At an early age, Kenny Bednarek knew he was an explosive runner. As a middle schooler in Rice Lake, a small town in northwest Wisconsin, he was pitted against high school sprinters and beating many of them on the track.
In addition to excelling at the 100-, 200- and 400-meter distances, Bednarek was a star wide receiver on his high school football team.
But he knew any tackle during any football game could have destroyed his athletic future as a sprinter. Bednarek went on to win silver medals in the 200-meter dash at the 2020 Tokyo Olympics and 2022 World Championships in Eugene, Oregon.
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He was one serious high school injury away from that never happening.
“Football was my first love,” Bednarek said recently on Wisconsin Public Radio’s “The Morning Show.” “But when I’d get tackled by two or three people, I was always thinking ‘I’ve got a (track) season coming up. I (have) got to make sure I stay healthy. I don’t want to miss out.’”
Bednarek joined the program to reflect on his Wisconsin roots, his unconventional path through the junior college system and his ambition to set a new American record for the 200-meter dash.
The following was lightly edited for brevity and clarity.
Kate Archer Kent: How was your running nurtured in Rice Lake?
Kenny Bednarek: We went to the (USA Track & Field Championships). It was me, a kid from Wisconsin — which is not really known for breeding pure sprinters — competing with kids from Texas, Florida and California. So at that point, I knew that I had something good. And I just wanted to get faster every single time I stepped on the track. I always tried to improve my craft every single time I went to practice, and the results showed for themselves. I ended up running 20.43 (seconds in the 200-meter dash) my senior year and was the top-ranked 200-meter sprinter for high school kids.
KAK: You spent a year at an Iowa community college without the support and resources that an NCAA athlete receives. What is your advice for junior college athletes with dreams to reach that national and world stage in their sports?
KB: When I went to the junior college system, I was ashamed in the beginning. But I eventually just embraced it. I had to make do and change my mindset if I wanted to get out there as soon as possible and improve myself. I couldn’t be staying up late. I had to make a bunch of sacrifices. My friends were staying out late, and I had to go to bed at the right time so I could get up in the morning, go to practice and then go to class. You just got to change your whole mindset in order to aspire to do bigger things. You have to be very disciplined.
I know a lot of kids think that people that go to the junior college system are dumb. I just made a few mistakes (academically) in high school and went (to) junior college to right my wrongs. I know some people thought once I went there I was probably going to fizzle out. A lot of kids end up doing that. I didn’t want to just be one of those guys that was forgotten. I made sure to break that cycle. … The journey to becoming a pro, I think I would have made it. I just made my route 10 times harder.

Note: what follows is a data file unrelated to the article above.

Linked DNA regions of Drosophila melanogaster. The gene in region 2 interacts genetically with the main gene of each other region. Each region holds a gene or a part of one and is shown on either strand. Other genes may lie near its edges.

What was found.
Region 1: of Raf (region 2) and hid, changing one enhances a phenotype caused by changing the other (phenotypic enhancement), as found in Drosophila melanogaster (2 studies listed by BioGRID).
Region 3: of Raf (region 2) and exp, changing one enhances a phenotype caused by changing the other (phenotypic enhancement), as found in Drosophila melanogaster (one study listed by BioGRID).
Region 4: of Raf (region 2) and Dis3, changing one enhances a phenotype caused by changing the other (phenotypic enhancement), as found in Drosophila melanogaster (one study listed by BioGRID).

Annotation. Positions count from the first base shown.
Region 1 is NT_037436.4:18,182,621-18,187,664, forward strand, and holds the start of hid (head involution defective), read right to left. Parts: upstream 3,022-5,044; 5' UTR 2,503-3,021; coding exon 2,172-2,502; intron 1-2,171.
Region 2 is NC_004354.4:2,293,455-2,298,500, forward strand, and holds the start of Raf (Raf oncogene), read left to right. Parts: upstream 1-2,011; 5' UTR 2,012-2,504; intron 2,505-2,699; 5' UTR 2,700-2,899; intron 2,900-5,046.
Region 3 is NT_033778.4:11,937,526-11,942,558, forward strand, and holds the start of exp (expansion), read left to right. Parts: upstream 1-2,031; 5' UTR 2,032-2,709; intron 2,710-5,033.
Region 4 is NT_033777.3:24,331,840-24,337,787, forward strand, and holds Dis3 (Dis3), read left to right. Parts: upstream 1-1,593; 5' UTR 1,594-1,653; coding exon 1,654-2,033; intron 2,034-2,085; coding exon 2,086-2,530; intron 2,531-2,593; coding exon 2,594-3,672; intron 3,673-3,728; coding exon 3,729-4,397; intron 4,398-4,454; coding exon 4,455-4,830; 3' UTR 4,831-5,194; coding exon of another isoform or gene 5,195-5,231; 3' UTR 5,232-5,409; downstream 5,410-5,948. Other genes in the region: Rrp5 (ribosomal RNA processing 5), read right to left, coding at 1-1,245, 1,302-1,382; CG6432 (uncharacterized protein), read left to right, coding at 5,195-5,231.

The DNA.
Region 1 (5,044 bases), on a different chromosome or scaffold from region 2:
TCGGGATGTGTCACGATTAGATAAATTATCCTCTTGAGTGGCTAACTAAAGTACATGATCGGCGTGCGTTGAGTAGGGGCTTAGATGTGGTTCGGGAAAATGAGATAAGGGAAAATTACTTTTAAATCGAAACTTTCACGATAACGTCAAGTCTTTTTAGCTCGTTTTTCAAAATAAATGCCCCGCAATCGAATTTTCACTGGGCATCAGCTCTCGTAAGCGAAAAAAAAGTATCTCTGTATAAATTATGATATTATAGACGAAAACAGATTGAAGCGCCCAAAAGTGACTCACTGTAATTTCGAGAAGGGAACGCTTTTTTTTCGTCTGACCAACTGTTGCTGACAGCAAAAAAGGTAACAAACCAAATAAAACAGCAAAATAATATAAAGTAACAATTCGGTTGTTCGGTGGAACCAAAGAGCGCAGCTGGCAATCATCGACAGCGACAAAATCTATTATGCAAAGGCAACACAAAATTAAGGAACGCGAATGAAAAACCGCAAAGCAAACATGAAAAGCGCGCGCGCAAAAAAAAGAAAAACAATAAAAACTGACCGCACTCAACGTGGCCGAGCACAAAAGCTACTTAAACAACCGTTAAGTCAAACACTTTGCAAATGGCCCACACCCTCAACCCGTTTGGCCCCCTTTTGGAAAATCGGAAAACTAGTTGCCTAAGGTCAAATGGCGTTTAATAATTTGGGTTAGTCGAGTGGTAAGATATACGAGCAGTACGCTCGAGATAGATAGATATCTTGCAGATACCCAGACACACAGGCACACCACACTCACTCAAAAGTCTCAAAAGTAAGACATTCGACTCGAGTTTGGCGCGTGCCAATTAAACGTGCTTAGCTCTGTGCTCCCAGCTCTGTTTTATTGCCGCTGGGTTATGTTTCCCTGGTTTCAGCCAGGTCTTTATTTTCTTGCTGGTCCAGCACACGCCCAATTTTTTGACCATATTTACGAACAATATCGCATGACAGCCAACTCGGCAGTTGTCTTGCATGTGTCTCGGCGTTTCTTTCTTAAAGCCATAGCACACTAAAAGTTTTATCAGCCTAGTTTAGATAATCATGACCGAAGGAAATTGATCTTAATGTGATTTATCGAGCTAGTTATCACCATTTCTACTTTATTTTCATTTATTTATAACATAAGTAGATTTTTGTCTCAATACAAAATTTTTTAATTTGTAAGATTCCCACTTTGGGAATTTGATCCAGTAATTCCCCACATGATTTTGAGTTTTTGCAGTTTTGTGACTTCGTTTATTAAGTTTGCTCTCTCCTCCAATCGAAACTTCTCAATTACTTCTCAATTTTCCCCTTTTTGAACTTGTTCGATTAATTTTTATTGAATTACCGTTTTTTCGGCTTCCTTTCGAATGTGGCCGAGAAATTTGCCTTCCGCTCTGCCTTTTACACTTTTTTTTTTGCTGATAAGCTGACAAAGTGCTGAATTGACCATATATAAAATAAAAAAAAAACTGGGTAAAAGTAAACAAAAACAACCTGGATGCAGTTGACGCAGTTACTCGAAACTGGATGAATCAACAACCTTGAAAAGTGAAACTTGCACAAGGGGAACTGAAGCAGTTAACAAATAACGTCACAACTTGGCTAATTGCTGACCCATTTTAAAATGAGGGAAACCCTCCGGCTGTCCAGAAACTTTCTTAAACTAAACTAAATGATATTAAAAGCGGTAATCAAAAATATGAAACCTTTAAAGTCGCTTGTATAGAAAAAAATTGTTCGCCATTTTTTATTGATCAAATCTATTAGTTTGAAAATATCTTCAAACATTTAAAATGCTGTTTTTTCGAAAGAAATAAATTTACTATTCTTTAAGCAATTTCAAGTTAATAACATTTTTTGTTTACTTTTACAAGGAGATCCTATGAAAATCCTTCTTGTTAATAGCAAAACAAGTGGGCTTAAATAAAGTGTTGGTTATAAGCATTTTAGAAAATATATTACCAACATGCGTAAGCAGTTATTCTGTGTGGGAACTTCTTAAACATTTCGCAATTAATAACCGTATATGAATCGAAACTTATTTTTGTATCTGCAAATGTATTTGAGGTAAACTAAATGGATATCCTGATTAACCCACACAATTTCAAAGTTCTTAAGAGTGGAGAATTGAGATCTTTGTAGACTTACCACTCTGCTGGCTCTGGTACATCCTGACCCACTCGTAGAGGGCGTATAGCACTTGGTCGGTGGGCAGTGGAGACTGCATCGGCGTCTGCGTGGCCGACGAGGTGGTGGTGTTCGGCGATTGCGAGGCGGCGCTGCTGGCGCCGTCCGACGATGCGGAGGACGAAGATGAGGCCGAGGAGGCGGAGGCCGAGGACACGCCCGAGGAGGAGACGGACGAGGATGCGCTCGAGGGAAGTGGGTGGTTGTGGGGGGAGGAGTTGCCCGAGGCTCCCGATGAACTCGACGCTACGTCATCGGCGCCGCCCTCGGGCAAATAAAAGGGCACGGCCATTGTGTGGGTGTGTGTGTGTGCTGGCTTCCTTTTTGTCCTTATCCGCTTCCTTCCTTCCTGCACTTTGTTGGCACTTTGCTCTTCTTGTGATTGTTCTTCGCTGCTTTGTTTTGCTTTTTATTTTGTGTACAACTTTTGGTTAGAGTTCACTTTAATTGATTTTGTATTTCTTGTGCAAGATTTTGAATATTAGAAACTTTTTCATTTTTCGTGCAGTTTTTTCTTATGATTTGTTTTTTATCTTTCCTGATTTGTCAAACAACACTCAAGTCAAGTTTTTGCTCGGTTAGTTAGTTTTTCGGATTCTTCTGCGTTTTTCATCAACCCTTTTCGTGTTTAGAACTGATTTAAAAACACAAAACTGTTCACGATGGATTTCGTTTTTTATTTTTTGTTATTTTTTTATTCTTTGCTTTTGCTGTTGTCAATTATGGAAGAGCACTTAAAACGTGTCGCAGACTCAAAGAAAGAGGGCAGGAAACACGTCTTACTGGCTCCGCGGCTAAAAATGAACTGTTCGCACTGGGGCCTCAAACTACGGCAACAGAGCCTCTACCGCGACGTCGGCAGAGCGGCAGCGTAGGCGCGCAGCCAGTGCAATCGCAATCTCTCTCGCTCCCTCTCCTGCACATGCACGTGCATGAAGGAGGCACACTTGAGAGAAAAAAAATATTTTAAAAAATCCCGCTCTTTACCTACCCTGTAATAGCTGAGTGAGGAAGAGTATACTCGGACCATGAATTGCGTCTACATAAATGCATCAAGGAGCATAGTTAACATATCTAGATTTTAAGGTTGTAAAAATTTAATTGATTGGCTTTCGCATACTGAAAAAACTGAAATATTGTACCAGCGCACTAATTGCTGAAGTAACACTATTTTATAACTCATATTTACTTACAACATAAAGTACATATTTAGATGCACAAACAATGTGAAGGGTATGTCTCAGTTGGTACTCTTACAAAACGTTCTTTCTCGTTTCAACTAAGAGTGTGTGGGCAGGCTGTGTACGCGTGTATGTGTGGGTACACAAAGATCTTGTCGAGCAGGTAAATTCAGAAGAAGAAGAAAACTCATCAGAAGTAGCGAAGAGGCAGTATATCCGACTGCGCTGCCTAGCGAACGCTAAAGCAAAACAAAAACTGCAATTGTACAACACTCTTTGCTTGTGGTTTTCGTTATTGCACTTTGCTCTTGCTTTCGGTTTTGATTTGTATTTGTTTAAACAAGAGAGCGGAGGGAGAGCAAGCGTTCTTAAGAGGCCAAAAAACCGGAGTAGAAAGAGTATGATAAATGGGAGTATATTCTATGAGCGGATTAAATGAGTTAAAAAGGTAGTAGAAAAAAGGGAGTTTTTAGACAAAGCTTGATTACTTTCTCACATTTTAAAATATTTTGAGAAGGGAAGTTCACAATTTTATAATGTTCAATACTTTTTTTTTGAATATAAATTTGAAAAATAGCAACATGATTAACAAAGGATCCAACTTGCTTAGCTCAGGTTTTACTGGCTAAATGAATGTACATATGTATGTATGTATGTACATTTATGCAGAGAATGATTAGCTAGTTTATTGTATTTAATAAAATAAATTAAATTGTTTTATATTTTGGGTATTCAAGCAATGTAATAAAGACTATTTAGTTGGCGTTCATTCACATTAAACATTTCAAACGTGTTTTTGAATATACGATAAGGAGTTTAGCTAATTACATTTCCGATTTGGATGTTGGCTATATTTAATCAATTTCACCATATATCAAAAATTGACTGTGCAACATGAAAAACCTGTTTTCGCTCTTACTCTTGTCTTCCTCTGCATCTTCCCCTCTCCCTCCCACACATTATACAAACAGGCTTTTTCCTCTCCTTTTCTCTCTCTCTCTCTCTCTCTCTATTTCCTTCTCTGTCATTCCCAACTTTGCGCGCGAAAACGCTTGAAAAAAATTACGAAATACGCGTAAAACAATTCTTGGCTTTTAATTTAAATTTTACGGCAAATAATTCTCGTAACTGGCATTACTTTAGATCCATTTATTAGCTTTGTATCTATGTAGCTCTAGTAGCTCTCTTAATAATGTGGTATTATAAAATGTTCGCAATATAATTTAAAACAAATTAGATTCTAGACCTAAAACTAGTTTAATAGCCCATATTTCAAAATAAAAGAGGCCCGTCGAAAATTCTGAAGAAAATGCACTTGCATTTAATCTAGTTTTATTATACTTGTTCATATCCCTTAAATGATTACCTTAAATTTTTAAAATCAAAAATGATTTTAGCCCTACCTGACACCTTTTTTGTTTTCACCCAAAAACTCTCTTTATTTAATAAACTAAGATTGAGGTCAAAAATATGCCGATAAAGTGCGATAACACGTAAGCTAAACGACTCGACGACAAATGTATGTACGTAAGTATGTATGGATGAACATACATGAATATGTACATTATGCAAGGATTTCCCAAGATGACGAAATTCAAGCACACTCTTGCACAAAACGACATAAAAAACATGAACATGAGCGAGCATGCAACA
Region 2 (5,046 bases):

KAK: Talk about becoming a professional athlete by signing with footwear giant Nike in 2019. How does that contract support what you’re able to do in your training?
KB: They ended up sending me here to Florida and the coach I have. They gave me a base salary to support myself. I had to figure everything else out. I had to find my own support team and make sure I have all the right people in my circle in order for me to flourish in the sport.
KAK: How stressful is running as your main income stream?
KB: I try not to think too much about it. When we were in high school and college, we were just running for fun and we were not thinking about money. So I try to keep my mindset like that. I mean, I know I’m going to be always in the finals. I know I’m always going to be fast, so I’m not trying to really worry about the money side. If I just focus on just training and having fun, the money is going to come.
KAK: Can you tell us about where you train? It’s not on a Wisconsin snow covered track.
KB: I train at Montverde Academy near Orlando, Florida, Monday to Friday, from 9 a.m. to 2 p.m. We have to train hard just to run a couple of seconds faster. Then I have other appointments, like rehab, recovery and massage. There’s a lot of stuff that I’m trying to make me better and stronger. So, I don’t get home until about 5 p.m., and then I’m chilling.
KAK: How do you stay in your own head and not care too much about all the noise and the chatter, what others are saying around you?
KB: Once the season starts, I’m pretty much off social media. I mean, I’m on it a little bit, but I’m not on it as much, so I don’t get carried away. … Once we hit the Olympics, Olympic Trials or World Championship trials, I’m off there completely so I can just solely focus on the task at hand. I don’t want any outside disturbances.
KAK: Do you think about your legacy as a track and field runner?
KB: Oh, yeah. For sure. I’m thinking about (that) every day. When it’s all said and done, I want to be the best ever to do it. I want to give back to the junior college community and the track community. In 10-plus years, however long I’m going to be in the sport, I want to make sure that people know who I am and what I did for the sport.
Goals of mine this season are to run 9.7 seconds in the 100 and 19.30 seconds or faster in the 200 meters (thus setting a new American record).
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